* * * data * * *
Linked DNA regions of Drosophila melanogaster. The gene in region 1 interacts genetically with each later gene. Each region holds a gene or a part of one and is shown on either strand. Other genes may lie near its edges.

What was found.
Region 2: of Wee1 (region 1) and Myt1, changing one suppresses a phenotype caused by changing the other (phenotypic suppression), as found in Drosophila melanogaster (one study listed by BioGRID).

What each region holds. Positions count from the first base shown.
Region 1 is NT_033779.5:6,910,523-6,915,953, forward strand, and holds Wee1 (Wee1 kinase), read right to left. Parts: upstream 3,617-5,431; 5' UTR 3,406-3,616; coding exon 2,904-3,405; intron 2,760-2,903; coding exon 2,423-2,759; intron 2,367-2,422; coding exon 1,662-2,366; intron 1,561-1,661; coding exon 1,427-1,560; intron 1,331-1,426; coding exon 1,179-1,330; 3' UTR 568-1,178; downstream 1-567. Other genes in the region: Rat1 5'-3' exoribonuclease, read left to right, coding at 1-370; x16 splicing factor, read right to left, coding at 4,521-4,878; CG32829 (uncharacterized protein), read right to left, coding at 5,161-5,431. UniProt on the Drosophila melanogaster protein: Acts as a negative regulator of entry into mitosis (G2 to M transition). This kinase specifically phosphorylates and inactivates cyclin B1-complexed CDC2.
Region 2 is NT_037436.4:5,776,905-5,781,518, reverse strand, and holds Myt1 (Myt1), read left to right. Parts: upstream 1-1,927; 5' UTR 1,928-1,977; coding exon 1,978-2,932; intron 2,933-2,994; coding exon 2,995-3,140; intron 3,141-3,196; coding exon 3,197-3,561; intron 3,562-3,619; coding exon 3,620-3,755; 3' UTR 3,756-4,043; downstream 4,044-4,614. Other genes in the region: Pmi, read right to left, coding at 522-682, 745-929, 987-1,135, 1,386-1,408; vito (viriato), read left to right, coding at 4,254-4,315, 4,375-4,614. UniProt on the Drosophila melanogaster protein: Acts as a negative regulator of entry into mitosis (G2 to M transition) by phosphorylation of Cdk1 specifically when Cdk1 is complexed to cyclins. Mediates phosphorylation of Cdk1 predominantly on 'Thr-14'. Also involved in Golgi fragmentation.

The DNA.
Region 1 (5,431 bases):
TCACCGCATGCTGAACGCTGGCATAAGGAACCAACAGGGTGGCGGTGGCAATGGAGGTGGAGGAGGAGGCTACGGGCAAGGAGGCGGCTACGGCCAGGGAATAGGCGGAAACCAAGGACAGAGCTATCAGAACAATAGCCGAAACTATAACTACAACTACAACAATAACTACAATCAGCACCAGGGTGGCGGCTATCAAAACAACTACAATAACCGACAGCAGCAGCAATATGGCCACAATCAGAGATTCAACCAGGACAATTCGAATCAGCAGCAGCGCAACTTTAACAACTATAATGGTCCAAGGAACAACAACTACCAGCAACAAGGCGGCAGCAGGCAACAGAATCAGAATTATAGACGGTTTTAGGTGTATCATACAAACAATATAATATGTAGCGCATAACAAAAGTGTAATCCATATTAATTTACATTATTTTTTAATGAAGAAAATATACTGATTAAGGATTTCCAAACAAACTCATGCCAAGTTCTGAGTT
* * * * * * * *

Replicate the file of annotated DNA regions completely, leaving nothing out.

Linked DNA regions of Drosophila melanogaster. The gene in region 1 interacts genetically with each later gene. Each region holds a gene or a part of one and is shown on either strand. Other genes may lie near its edges.

What was found.
Region 2: of Wee1 (region 1) and Myt1, changing one suppresses a phenotype caused by changing the other (phenotypic suppression), as found in Drosophila melanogaster (one study listed by BioGRID).

What each region holds. Positions count from the first base shown.
Region 1 is NT_033779.5:6,910,523-6,915,953, forward strand, and holds Wee1 (Wee1 kinase), read right to left. Parts: upstream 3,617-5,431; 5' UTR 3,406-3,616; coding exon 2,904-3,405; intron 2,760-2,903; coding exon 2,423-2,759; intron 2,367-2,422; coding exon 1,662-2,366; intron 1,561-1,661; coding exon 1,427-1,560; intron 1,331-1,426; coding exon 1,179-1,330; 3' UTR 568-1,178; downstream 1-567. Other genes in the region: Rat1 5'-3' exoribonuclease, read left to right, coding at 1-370; x16 splicing factor, read right to left, coding at 4,521-4,878; CG32829 (uncharacterized protein), read right to left, coding at 5,161-5,431. UniProt on the Drosophila melanogaster protein: Acts as a negative regulator of entry into mitosis (G2 to M transition). This kinase specifically phosphorylates and inactivates cyclin B1-complexed CDC2.
Region 2 is NT_037436.4:5,776,905-5,781,518, reverse strand, and holds Myt1 (Myt1), read left to right. Parts: upstream 1-1,927; 5' UTR 1,928-1,977; coding exon 1,978-2,932; intron 2,933-2,994; coding exon 2,995-3,140; intron 3,141-3,196; coding exon 3,197-3,561; intron 3,562-3,619; coding exon 3,620-3,755; 3' UTR 3,756-4,043; downstream 4,044-4,614. Other genes in the region: Pmi, read right to left, coding at 522-682, 745-929, 987-1,135, 1,386-1,408; vito (viriato), read left to right, coding at 4,254-4,315, 4,375-4,614. UniProt on the Drosophila melanogaster protein: Acts as a negative regulator of entry into mitosis (G2 to M transition) by phosphorylation of Cdk1 specifically when Cdk1 is complexed to cyclins. Mediates phosphorylation of Cdk1 predominantly on 'Thr-14'. Also involved in Golgi fragmentation.

The DNA.
Region 1 (5,431 bases):
TCACCGCATGCTGAACGCTGGCATAAGGAACCAACAGGGTGGCGGTGGCAATGGAGGTGGAGGAGGAGGCTACGGGCAAGGAGGCGGCTACGGCCAGGGAATAGGCGGAAACCAAGGACAGAGCTATCAGAACAATAGCCGAAACTATAACTACAACTACAACAATAACTACAATCAGCACCAGGGTGGCGGCTATCAAAACAACTACAATAACCGACAGCAGCAGCAATATGGCCACAATCAGAGATTCAACCAGGACAATTCGAATCAGCAGCAGCGCAACTTTAACAACTATAATGGTCCAAGGAACAACAACTACCAGCAACAAGGCGGCAGCAGGCAACAGAATCAGAATTATAGACGGTTTTAGGTGTATCATACAAACAATATAATATGTAGCGCATAACAAAAGTGTAATCCATATTAATTTACATTATTTTTTAATGAAGAAAATATACTGATTAAGGATTTCCAAACAAACTCATGCCAAGTTCTGAGTT